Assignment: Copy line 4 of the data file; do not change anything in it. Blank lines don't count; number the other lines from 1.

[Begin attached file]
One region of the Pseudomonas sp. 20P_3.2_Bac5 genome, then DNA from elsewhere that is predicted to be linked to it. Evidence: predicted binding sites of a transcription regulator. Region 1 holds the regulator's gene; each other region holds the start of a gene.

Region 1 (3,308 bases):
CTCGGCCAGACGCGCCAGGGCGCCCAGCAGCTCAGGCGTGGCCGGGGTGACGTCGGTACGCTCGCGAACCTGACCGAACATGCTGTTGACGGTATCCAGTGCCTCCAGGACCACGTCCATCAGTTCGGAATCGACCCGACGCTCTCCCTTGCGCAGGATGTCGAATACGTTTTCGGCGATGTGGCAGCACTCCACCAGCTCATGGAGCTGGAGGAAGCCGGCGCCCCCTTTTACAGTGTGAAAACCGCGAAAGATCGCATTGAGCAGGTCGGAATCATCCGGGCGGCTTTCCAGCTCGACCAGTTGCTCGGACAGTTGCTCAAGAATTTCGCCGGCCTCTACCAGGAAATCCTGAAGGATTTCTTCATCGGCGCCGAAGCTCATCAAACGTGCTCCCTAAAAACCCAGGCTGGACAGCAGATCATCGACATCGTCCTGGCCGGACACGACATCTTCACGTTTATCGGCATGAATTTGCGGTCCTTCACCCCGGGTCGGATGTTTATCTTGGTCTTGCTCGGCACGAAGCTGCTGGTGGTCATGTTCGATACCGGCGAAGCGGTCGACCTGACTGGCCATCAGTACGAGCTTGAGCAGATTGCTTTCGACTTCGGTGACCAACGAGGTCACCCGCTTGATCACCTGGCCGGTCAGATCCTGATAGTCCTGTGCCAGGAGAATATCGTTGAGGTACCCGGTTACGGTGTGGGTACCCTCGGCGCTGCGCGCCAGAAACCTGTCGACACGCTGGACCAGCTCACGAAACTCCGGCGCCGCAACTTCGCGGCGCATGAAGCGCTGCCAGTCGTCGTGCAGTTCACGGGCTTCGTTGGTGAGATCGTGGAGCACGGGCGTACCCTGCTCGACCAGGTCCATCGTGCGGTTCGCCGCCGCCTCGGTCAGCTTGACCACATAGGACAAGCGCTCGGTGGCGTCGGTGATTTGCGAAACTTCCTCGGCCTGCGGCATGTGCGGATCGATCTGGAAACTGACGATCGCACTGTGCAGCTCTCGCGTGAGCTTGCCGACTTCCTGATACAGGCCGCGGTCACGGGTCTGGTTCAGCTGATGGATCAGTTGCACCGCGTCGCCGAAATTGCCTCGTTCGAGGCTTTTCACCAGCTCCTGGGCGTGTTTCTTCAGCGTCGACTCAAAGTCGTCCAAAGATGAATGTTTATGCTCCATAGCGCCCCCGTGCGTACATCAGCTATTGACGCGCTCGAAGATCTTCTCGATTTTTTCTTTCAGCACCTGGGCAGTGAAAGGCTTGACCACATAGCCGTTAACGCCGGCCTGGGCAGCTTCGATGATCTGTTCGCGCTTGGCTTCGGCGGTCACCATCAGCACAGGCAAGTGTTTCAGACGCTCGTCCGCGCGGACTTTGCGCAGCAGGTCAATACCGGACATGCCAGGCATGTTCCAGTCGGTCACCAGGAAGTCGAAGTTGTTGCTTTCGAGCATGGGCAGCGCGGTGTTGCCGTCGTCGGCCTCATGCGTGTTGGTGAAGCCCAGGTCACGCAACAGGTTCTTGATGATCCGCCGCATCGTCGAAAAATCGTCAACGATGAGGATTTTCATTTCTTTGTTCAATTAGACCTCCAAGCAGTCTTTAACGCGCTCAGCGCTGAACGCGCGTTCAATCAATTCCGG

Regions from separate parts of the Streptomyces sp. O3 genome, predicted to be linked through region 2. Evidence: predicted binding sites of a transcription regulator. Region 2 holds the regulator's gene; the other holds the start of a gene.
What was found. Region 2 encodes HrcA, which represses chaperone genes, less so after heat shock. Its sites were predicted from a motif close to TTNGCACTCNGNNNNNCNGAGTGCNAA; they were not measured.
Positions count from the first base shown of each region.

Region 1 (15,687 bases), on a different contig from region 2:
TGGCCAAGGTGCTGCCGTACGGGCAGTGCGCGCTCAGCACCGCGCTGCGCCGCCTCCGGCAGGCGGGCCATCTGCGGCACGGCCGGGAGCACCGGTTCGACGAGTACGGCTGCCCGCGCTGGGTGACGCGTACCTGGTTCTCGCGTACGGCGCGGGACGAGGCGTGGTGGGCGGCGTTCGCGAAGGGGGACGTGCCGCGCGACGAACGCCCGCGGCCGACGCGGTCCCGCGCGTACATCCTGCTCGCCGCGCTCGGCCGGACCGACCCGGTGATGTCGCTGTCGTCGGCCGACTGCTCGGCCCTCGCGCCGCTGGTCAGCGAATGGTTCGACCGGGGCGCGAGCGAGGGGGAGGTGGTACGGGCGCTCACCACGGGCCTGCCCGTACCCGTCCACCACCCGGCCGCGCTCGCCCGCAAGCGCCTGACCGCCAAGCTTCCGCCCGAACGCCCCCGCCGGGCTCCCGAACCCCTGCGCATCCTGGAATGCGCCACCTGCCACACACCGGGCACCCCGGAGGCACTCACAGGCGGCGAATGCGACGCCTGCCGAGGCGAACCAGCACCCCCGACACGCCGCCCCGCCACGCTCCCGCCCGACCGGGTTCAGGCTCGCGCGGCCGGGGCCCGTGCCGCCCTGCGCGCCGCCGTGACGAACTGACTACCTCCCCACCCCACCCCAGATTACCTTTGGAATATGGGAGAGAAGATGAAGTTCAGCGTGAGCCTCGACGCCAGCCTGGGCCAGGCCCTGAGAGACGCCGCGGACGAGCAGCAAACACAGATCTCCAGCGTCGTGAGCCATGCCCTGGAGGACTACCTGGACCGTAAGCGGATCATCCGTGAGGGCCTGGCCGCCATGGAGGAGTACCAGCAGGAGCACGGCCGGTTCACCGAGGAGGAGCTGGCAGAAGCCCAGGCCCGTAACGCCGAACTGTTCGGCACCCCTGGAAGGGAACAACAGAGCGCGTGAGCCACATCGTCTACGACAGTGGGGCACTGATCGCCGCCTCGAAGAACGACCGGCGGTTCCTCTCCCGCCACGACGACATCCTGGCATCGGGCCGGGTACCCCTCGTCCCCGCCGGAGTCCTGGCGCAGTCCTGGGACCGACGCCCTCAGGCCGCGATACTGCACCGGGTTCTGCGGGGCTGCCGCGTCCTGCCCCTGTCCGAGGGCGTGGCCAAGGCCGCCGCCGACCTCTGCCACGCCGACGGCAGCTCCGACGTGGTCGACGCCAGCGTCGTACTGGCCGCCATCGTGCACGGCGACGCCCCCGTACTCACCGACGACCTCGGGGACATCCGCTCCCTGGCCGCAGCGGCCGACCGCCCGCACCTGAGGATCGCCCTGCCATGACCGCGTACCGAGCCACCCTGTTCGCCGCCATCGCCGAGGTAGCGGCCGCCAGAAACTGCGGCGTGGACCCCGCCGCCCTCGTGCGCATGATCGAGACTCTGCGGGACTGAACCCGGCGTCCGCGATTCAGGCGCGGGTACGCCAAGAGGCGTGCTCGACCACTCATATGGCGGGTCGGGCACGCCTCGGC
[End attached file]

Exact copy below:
Regions from separate parts of the Streptomyces sp. O3 genome, predicted to be linked through region 2. Evidence: predicted binding sites of a transcription regulator. Region 2 holds the regulator's gene; the other holds the start of a gene.